Daft complaint to the BBC by anti-vax activists
A man in a white coat, smiles, offers an injection to an infant who is alone. “Innoculation is the perfect Medication” he tells the child after dancing and singing with a syringe. The nurse tells the children elsewhere that if they are vaccinated with the MMR they won’t get the Measles, Mumps and Rubella. Will it hurt asks the boy, well it might says DR Ranj, but you can cry if you want to. Without waiting for an OK, the doc injects the boy who says “I am not ready for my ‘jection”, but the doc marvels“I have already done it”. (sic)
Even if you didn’t see the TV show described above – and I didn’t – you probably sense the writer of that description didn’t approve of it and you probably won’t be surprised that the doctor and infant in question looked something like this:
In case you missed it, only one of the characters in the above pic is real and he is a real-life medical doctor, Dr Ranj. The CBeebies Get Well Soon series is aimed at pre-school children. According to comments from parents about the series on the Dr Ranj fb page, toddlers love the show, which is intended to “help children understand their bodies and to see the medical world as an environment in which they feel safe”. (Source)
The series has covered a range of uncontroversial conditions like verruccae, constipation and conjunctivitis. I was unaware of it until I got wind of some 60 or so complaints to the BBC about the content of an episode called, Inject to Project. Cue much bristling and hissing from those who say,
“Vaccination is the longest running hoax perpetrated by Allopathy, the most pernicious, and the most dangerous thing that your children will ever face.”
That quote appears on many websites, including the one called ‘Arnica UK Parents Support Network’, which is run by Anna Watson, who authored the above passage and who is apparently spearheading the campaign to complain about the show.
Anna challenges whether it is legal “to promote medicines to children suggesting that they are 100% safe” and whether it is ethical “to promote medicines to children suggesting that they are 100% effective”.
This presumably refers to the bit where the show’s ‘Nurse Morag’ is telling a group of infants that the MMR jabs will stop them getting the measles, mumps and rubella, not the bit where the pharmaceutical sales rep goes to a nursery school and gives a presentation to the children about the benefits of second generation anti-depressants because, as far as I know, that bit didn’t happen.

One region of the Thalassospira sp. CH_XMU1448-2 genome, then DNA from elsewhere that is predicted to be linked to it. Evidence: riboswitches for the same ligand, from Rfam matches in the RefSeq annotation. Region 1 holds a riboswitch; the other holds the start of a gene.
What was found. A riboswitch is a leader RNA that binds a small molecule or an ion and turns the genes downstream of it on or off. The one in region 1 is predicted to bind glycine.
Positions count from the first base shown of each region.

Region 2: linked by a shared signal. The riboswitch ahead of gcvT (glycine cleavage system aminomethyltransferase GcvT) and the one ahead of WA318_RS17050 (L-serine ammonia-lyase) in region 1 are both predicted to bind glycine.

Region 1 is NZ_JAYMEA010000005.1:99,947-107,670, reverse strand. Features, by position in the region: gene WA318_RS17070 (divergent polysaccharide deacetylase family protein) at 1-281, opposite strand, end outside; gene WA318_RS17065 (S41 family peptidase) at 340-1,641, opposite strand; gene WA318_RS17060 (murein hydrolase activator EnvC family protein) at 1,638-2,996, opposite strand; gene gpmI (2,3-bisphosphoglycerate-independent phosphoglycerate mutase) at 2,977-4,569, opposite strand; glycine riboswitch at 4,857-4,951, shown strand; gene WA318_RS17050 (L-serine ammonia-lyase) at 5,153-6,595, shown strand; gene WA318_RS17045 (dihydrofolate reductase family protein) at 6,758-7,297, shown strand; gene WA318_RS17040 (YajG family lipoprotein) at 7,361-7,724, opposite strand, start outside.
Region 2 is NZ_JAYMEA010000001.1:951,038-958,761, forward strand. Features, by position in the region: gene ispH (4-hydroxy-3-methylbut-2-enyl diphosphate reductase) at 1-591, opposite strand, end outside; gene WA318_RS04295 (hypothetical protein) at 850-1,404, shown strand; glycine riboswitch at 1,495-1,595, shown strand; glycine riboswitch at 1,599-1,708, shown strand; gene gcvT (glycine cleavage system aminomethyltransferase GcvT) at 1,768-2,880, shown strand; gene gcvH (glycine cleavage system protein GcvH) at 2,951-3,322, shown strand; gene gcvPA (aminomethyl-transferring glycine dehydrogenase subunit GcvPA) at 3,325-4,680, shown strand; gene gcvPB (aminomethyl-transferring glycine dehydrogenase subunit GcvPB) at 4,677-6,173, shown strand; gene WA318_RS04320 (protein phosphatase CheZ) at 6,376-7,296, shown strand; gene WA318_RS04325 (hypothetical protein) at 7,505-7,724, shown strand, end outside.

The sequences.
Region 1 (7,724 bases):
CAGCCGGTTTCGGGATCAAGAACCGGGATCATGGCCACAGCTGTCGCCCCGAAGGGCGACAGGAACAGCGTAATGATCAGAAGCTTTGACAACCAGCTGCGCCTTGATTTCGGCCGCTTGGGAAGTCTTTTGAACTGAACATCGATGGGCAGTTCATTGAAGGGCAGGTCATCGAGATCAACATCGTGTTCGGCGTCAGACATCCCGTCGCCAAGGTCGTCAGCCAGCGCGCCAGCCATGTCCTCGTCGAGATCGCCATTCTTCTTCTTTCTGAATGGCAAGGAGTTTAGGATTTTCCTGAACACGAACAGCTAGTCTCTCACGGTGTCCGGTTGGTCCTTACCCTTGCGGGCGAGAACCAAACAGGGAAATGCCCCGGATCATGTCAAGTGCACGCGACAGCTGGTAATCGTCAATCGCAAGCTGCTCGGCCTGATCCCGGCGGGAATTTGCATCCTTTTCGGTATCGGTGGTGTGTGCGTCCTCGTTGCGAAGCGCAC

Sorry to state the obvious but young children don’t choose whether to be vaccinated or not. Even if Nurse Morag made vaccines sound so enticing that three-year-olds en masse had started demanding them from Santa, the decision is not theirs to make – it’s for their parents. And every parent who makes this choice tells their child that getting a jab will stop them getting a nasty disease, just as Nurse Morag did. The complainants seem to think that an age-appropriate explanation of why a child should have a jab is the same as ‘promoting medicines to children suggesting they are 100% effective’. I wonder if those responsible at the BBC have stopped laughing yet?
The other main plank to Anna’s complaint seems to be that (1) while with the doctor, the puppet-child is unaccompanied by a puppet-parent and (2) that the puppet-child says he’s not ready for the injection but is given it anyway.
In a fuller version of the article, which appears, for some unfathomable reason, on a website called The Economic Voice, Anna writes:
Will Dr Ranj, who is a paediatrician from Kent, be struck off?
Yes, she really did ask that! What wouldn’t I give to attend the GMC hearing that considers the case of Dr Ranj and his alleged unsolicited assault on a TV puppet?
A medical intervention, a vaccine in this case, was administered in a non life threatening situation without consent at all. The minor does not give informed consent and neither do his guardians or parents as they are not there. No risks or contra indications were discussed or considered…(snip)…How many children saw this show alone and will have been left with the idea that medicines and syringes are totally safe and work without fail? How will the BBC find these hundreds of thousands of children and their families and apologise for promoting the dangerous image that it is OK for a single male to coerce a lone child into an injection that carries a potential risk?
I have to wonder what nightmare scenario does Anna envisage might result from the show? Perhaps that a toddler might find his way to a GP’s surgery, demand the MMR jab to the delight of the doctor who does a song and dance but gives no explanation of “risks or contra indications” and doesn’t wait until the kid’s ready before sticking in the needle? Worse, that a child will happen on a discarded syringe and, having been convinced by a puppet show that syringes are totally safe and effective at something or other, will promptly plunge the syringe into herself? Bonkers. But I love the bit asking how the BBC will find all those families and apologise, as if she expects the BBC to commit to doing so.
I’ll let Dr Ranj answer the criticisms. From his response to a critic making a similar noise on the fb page.